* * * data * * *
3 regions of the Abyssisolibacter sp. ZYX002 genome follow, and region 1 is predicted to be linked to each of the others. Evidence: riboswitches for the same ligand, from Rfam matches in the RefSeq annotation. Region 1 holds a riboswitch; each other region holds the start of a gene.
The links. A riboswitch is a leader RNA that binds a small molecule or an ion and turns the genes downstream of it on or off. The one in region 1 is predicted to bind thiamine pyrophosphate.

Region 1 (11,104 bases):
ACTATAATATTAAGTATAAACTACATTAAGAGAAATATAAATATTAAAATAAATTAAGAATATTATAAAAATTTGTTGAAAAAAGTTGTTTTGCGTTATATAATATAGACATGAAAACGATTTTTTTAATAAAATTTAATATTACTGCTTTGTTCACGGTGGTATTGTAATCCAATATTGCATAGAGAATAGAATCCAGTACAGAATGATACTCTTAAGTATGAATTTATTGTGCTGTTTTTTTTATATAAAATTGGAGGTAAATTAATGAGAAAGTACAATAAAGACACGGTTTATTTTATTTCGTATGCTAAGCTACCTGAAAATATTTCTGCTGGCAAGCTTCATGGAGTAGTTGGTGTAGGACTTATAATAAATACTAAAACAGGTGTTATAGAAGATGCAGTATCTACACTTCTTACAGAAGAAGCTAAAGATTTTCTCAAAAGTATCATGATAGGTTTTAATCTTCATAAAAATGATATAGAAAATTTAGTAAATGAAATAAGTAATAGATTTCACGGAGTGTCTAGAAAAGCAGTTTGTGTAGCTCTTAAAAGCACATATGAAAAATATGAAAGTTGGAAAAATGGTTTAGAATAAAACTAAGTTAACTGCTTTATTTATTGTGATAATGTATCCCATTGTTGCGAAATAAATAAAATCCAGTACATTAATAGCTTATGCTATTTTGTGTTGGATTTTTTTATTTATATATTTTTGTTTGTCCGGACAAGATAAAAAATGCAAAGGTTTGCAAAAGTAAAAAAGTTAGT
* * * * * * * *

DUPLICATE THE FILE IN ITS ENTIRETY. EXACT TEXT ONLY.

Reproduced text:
3 regions of the Abyssisolibacter sp. ZYX002 genome follow, and region 1 is predicted to be linked to each of the others. Evidence: riboswitches for the same ligand, from Rfam matches in the RefSeq annotation. Region 1 holds a riboswitch; each other region holds the start of a gene.
The links. A riboswitch is a leader RNA that binds a small molecule or an ion and turns the genes downstream of it on or off. The one in region 1 is predicted to bind thiamine pyrophosphate.

Region 1 (11,104 bases):
ACTATAATATTAAGTATAAACTACATTAAGAGAAATATAAATATTAAAATAAATTAAGAATATTATAAAAATTTGTTGAAAAAAGTTGTTTTGCGTTATATAATATAGACATGAAAACGATTTTTTTAATAAAATTTAATATTACTGCTTTGTTCACGGTGGTATTGTAATCCAATATTGCATAGAGAATAGAATCCAGTACAGAATGATACTCTTAAGTATGAATTTATTGTGCTGTTTTTTTTATATAAAATTGGAGGTAAATTAATGAGAAAGTACAATAAAGACACGGTTTATTTTATTTCGTATGCTAAGCTACCTGAAAATATTTCTGCTGGCAAGCTTCATGGAGTAGTTGGTGTAGGACTTATAATAAATACTAAAACAGGTGTTATAGAAGATGCAGTATCTACACTTCTTACAGAAGAAGCTAAAGATTTTCTCAAAAGTATCATGATAGGTTTTAATCTTCATAAAAATGATATAGAAAATTTAGTAAATGAAATAAGTAATAGATTTCACGGAGTGTCTAGAAAAGCAGTTTGTGTAGCTCTTAAAAGCACATATGAAAAATATGAAAGTTGGAAAAATGGTTTAGAATAAAACTAAGTTAACTGCTTTATTTATTGTGATAATGTATCCCATTGTTGCGAAATAAATAAAATCCAGTACATTAATAGCTTATGCTATTTTGTGTTGGATTTTTTTATTTATATATTTTTGTTTGTCCGGACAAGATAAAAAATGCAAAGGTTTGCAAAAGTAAAAAAGTTAGT